Field Sampling Materials Unlikely Source of Contamination for Perfluoroalkyl and Polyfluoroalkyl Substances in Field Samples

By Alix E Rodowa, Emerson Christie, Jane Sedlak, Graham F Peaslee, Dorin Bogdan, Bill DiGuiseppi, and Jennifer A Field
Environ. Sci. & Tech. Let.
February 25, 2020
DOI: 10.1021/acs.estlett.0c00036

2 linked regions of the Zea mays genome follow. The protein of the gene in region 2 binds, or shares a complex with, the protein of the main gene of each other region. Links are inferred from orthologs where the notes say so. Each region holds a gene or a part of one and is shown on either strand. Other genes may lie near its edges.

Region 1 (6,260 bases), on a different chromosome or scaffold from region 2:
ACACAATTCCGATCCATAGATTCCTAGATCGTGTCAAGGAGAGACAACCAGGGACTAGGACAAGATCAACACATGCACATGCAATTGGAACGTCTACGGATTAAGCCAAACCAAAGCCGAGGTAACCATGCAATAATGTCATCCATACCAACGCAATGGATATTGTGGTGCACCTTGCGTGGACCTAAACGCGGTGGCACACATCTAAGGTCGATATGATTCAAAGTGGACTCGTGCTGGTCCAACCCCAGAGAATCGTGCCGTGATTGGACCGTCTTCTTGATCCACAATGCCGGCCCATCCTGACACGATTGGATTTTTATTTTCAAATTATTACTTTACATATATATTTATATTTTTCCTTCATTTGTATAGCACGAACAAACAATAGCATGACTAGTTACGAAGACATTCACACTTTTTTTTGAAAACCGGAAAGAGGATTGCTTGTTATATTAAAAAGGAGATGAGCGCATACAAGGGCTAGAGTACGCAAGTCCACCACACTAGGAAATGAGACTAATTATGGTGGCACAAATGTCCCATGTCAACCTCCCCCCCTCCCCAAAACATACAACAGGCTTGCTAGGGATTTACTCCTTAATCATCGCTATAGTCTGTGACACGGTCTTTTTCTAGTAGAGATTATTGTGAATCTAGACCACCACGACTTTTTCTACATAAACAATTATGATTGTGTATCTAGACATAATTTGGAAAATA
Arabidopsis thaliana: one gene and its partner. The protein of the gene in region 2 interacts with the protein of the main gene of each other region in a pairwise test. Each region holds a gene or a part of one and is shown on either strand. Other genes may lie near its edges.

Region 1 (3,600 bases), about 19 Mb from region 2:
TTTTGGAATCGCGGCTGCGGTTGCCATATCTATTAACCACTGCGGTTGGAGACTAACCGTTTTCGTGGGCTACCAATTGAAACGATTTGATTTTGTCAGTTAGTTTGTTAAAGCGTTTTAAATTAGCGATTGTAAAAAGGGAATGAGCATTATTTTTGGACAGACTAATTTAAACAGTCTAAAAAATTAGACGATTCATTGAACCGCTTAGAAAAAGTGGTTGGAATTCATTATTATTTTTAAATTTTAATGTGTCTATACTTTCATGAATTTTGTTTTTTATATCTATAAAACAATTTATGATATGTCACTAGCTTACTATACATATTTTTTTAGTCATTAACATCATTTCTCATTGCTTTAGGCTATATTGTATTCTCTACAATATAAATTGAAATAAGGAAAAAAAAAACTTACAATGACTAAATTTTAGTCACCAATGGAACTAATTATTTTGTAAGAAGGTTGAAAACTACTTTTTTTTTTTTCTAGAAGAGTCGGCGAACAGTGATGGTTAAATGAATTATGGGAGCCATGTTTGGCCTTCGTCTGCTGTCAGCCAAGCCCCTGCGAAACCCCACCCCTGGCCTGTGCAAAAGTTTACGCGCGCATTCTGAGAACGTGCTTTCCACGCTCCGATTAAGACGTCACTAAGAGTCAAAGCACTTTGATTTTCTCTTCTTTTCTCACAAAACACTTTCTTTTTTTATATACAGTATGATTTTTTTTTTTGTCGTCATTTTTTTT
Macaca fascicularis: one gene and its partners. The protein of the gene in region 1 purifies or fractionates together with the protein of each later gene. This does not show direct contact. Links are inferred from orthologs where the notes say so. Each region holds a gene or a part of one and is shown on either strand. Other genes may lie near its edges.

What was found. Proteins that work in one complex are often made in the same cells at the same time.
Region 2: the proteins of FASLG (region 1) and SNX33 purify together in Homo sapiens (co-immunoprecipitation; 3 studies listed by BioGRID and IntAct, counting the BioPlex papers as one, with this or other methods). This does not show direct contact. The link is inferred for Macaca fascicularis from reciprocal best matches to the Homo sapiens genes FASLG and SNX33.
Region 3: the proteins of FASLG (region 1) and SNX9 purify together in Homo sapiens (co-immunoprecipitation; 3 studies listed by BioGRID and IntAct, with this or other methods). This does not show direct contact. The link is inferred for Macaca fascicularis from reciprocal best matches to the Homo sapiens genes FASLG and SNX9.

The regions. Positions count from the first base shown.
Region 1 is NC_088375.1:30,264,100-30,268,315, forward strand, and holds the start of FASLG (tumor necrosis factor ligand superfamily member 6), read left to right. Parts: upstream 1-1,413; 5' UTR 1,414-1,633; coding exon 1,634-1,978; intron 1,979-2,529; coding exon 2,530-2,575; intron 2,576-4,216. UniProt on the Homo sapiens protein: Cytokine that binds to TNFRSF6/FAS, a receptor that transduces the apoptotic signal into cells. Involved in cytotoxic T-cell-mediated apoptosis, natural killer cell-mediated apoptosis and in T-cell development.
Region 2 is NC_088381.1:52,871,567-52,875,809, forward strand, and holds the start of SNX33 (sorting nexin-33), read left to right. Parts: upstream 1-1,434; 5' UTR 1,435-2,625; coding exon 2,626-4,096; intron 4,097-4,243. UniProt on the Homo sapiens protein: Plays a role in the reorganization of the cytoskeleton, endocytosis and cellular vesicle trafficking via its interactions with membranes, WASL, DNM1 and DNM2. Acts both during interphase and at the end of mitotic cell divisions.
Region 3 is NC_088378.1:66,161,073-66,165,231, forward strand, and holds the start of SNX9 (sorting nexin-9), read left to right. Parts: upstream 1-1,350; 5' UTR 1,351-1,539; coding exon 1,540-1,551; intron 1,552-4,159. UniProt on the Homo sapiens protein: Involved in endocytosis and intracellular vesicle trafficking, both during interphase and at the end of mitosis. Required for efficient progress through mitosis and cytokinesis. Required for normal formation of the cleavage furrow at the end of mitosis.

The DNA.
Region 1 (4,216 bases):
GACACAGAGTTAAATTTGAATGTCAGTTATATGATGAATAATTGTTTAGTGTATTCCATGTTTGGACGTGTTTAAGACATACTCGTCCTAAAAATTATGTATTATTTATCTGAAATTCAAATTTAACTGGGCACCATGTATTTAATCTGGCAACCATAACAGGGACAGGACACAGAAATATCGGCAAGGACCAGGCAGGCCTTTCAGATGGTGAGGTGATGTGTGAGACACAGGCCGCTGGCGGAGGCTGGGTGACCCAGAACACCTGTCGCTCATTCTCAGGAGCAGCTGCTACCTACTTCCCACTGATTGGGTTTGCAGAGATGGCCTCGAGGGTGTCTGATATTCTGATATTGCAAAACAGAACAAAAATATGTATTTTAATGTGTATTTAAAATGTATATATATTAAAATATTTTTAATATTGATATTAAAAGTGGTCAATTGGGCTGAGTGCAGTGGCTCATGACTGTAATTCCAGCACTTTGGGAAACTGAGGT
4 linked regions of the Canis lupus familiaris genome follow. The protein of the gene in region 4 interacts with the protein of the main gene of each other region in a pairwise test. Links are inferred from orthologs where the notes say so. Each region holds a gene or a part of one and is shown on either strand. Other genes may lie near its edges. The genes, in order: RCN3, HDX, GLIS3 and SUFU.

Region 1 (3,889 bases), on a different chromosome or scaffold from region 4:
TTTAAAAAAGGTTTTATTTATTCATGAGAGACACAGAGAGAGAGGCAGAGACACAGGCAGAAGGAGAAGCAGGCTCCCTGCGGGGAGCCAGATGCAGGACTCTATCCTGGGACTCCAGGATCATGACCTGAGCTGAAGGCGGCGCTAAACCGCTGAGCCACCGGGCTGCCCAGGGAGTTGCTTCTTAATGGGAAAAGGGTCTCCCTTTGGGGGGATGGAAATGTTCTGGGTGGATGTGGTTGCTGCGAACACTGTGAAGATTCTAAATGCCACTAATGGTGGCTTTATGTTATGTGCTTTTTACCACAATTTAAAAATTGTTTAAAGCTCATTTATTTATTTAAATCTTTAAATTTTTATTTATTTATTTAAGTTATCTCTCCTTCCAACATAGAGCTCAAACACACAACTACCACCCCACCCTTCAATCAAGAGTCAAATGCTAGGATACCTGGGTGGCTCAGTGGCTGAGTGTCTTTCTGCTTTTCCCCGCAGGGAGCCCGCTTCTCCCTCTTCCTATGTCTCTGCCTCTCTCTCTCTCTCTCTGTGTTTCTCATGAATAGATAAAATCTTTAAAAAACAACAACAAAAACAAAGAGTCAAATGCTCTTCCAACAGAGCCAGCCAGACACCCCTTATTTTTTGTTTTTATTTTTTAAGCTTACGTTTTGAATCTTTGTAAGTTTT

It is important that sample collection and shipping for monitoring perfluoroalkyl and polyfluoroalkyl substances (PFAS) in groundwater and soil do not contribute to PFAS concentrations in samples. Recommendations in state and federal PFAS sampling guidance documents are not supported by analytical data nor plausible pathways for exposure. Sixty-six materials were analyzed by liquid chromatography tandem mass spectrometry (LC-MS/MS) for 52 PFAS and total fluorine by particle-induced gamma-ray emission (PIGE) spectroscopy. Of the 22 materials with potential to come in direct contact with samples during sampling, none had quantifiable concentrations of routinely measured PFAS. Ten additional materials had quantifiable individual PFAS concentrations (<0.45–83 μg/m2), and 15 had total fluorine (8000 to >11,000,000 μg F/m). However, no plausible pathways for contaminating samples were detected. Estimates of the quantity of PFAS-containing materials required to reach the EPA health advisory limit (70 ng/L) for a 1 L water sample demonstrates the implausibility of actually contaminating samples. Strict limitations placed on field materials without plausible contact with field samples are not supported, and future efforts should focus only on materials that come in direct contact with field samples and have a plausible pathway for impacting the concentrations of PFAS to levels of concern.

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